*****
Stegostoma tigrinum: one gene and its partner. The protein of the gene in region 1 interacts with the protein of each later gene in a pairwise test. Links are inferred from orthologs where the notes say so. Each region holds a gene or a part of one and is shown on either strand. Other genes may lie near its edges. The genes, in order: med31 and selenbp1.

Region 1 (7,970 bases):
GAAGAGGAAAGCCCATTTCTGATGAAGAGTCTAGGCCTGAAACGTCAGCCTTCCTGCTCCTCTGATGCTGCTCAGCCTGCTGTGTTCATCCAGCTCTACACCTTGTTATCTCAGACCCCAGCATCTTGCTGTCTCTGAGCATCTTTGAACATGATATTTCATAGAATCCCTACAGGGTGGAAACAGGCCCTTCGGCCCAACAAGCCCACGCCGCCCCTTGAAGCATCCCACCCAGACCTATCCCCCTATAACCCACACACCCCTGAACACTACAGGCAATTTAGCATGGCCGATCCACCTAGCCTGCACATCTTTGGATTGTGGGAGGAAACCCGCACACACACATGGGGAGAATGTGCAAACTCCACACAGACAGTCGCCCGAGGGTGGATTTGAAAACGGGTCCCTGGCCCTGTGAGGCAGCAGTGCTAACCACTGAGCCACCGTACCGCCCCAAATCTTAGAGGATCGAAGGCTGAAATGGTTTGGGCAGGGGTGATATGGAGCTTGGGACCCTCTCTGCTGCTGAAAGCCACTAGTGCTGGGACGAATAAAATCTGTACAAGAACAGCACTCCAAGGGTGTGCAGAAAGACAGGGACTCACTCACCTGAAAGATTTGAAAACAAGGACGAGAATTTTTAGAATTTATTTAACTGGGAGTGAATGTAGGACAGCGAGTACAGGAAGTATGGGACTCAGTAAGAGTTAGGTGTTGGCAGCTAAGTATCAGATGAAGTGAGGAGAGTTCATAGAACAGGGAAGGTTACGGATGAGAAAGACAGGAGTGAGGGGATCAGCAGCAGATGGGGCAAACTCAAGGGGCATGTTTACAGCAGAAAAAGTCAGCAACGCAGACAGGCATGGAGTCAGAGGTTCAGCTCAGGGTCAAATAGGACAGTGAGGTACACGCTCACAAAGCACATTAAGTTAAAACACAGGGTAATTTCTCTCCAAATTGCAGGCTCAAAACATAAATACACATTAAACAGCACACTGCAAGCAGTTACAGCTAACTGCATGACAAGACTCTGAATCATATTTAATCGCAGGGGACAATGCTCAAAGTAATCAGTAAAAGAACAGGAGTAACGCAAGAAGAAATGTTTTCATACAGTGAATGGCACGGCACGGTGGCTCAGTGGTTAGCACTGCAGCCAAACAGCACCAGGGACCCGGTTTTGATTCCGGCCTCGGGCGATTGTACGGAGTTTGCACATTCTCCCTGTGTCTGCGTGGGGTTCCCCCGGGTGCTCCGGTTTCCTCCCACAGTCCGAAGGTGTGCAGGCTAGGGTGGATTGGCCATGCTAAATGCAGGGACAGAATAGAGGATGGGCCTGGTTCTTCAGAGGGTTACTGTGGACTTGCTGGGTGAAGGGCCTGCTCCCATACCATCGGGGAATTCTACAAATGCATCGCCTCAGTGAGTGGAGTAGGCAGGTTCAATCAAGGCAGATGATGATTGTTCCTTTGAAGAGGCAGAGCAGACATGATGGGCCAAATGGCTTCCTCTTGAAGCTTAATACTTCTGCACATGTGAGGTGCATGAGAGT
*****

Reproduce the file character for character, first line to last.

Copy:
Stegostoma tigrinum: one gene and its partner. The protein of the gene in region 1 interacts with the protein of each later gene in a pairwise test. Links are inferred from orthologs where the notes say so. Each region holds a gene or a part of one and is shown on either strand. Other genes may lie near its edges. The genes, in order: med31 and selenbp1.

Region 1 (7,970 bases):
GAAGAGGAAAGCCCATTTCTGATGAAGAGTCTAGGCCTGAAACGTCAGCCTTCCTGCTCCTCTGATGCTGCTCAGCCTGCTGTGTTCATCCAGCTCTACACCTTGTTATCTCAGACCCCAGCATCTTGCTGTCTCTGAGCATCTTTGAACATGATATTTCATAGAATCCCTACAGGGTGGAAACAGGCCCTTCGGCCCAACAAGCCCACGCCGCCCCTTGAAGCATCCCACCCAGACCTATCCCCCTATAACCCACACACCCCTGAACACTACAGGCAATTTAGCATGGCCGATCCACCTAGCCTGCACATCTTTGGATTGTGGGAGGAAACCCGCACACACACATGGGGAGAATGTGCAAACTCCACACAGACAGTCGCCCGAGGGTGGATTTGAAAACGGGTCCCTGGCCCTGTGAGGCAGCAGTGCTAACCACTGAGCCACCGTACCGCCCCAAATCTTAGAGGATCGAAGGCTGAAATGGTTTGGGCAGGGGTGATATGGAGCTTGGGACCCTCTCTGCTGCTGAAAGCCACTAGTGCTGGGACGAATAAAATCTGTACAAGAACAGCACTCCAAGGGTGTGCAGAAAGACAGGGACTCACTCACCTGAAAGATTTGAAAACAAGGACGAGAATTTTTAGAATTTATTTAACTGGGAGTGAATGTAGGACAGCGAGTACAGGAAGTATGGGACTCAGTAAGAGTTAGGTGTTGGCAGCTAAGTATCAGATGAAGTGAGGAGAGTTCATAGAACAGGGAAGGTTACGGATGAGAAAGACAGGAGTGAGGGGATCAGCAGCAGATGGGGCAAACTCAAGGGGCATGTTTACAGCAGAAAAAGTCAGCAACGCAGACAGGCATGGAGTCAGAGGTTCAGCTCAGGGTCAAATAGGACAGTGAGGTACACGCTCACAAAGCACATTAAGTTAAAACACAGGGTAATTTCTCTCCAAATTGCAGGCTCAAAACATAAATACACATTAAACAGCACACTGCAAGCAGTTACAGCTAACTGCATGACAAGACTCTGAATCATATTTAATCGCAGGGGACAATGCTCAAAGTAATCAGTAAAAGAACAGGAGTAACGCAAGAAGAAATGTTTTCATACAGTGAATGGCACGGCACGGTGGCTCAGTGGTTAGCACTGCAGCCAAACAGCACCAGGGACCCGGTTTTGATTCCGGCCTCGGGCGATTGTACGGAGTTTGCACATTCTCCCTGTGTCTGCGTGGGGTTCCCCCGGGTGCTCCGGTTTCCTCCCACAGTCCGAAGGTGTGCAGGCTAGGGTGGATTGGCCATGCTAAATGCAGGGACAGAATAGAGGATGGGCCTGGTTCTTCAGAGGGTTACTGTGGACTTGCTGGGTGAAGGGCCTGCTCCCATACCATCGGGGAATTCTACAAATGCATCGCCTCAGTGAGTGGAGTAGGCAGGTTCAATCAAGGCAGATGATGATTGTTCCTTTGAAGAGGCAGAGCAGACATGATGGGCCAAATGGCTTCCTCTTGAAGCTTAATACTTCTGCACATGTGAGGTGCATGAGAGT